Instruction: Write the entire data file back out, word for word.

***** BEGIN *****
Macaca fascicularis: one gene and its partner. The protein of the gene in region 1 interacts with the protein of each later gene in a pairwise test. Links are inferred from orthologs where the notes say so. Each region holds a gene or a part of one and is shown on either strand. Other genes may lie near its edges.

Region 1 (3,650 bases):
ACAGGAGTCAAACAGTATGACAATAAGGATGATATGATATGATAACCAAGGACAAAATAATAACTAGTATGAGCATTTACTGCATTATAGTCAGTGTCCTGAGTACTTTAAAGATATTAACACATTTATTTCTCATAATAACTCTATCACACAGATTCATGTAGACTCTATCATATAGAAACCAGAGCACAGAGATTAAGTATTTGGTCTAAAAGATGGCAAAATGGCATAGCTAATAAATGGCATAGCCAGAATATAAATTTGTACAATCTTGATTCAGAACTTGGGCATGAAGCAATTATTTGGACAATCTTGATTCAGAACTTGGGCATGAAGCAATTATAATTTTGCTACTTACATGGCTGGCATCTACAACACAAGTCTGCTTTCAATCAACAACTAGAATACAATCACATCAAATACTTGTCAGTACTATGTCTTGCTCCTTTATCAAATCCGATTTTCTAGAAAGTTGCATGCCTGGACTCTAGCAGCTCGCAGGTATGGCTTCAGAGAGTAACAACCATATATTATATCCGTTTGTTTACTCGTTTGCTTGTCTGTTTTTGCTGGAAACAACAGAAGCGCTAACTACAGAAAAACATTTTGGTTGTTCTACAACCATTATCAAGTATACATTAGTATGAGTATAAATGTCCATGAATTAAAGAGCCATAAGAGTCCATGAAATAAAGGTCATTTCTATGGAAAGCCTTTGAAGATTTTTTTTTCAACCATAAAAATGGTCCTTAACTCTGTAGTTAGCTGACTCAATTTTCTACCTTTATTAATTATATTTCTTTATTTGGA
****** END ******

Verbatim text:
Macaca fascicularis: one gene and its partner. The protein of the gene in region 1 interacts with the protein of each later gene in a pairwise test. Links are inferred from orthologs where the notes say so. Each region holds a gene or a part of one and is shown on either strand. Other genes may lie near its edges.

Region 1 (3,650 bases):
ACAGGAGTCAAACAGTATGACAATAAGGATGATATGATATGATAACCAAGGACAAAATAATAACTAGTATGAGCATTTACTGCATTATAGTCAGTGTCCTGAGTACTTTAAAGATATTAACACATTTATTTCTCATAATAACTCTATCACACAGATTCATGTAGACTCTATCATATAGAAACCAGAGCACAGAGATTAAGTATTTGGTCTAAAAGATGGCAAAATGGCATAGCTAATAAATGGCATAGCCAGAATATAAATTTGTACAATCTTGATTCAGAACTTGGGCATGAAGCAATTATTTGGACAATCTTGATTCAGAACTTGGGCATGAAGCAATTATAATTTTGCTACTTACATGGCTGGCATCTACAACACAAGTCTGCTTTCAATCAACAACTAGAATACAATCACATCAAATACTTGTCAGTACTATGTCTTGCTCCTTTATCAAATCCGATTTTCTAGAAAGTTGCATGCCTGGACTCTAGCAGCTCGCAGGTATGGCTTCAGAGAGTAACAACCATATATTATATCCGTTTGTTTACTCGTTTGCTTGTCTGTTTTTGCTGGAAACAACAGAAGCGCTAACTACAGAAAAACATTTTGGTTGTTCTACAACCATTATCAAGTATACATTAGTATGAGTATAAATGTCCATGAATTAAAGAGCCATAAGAGTCCATGAAATAAAGGTCATTTCTATGGAAAGCCTTTGAAGATTTTTTTTTCAACCATAAAAATGGTCCTTAACTCTGTAGTTAGCTGACTCAATTTTCTACCTTTATTAATTATATTTCTTTATTTGGA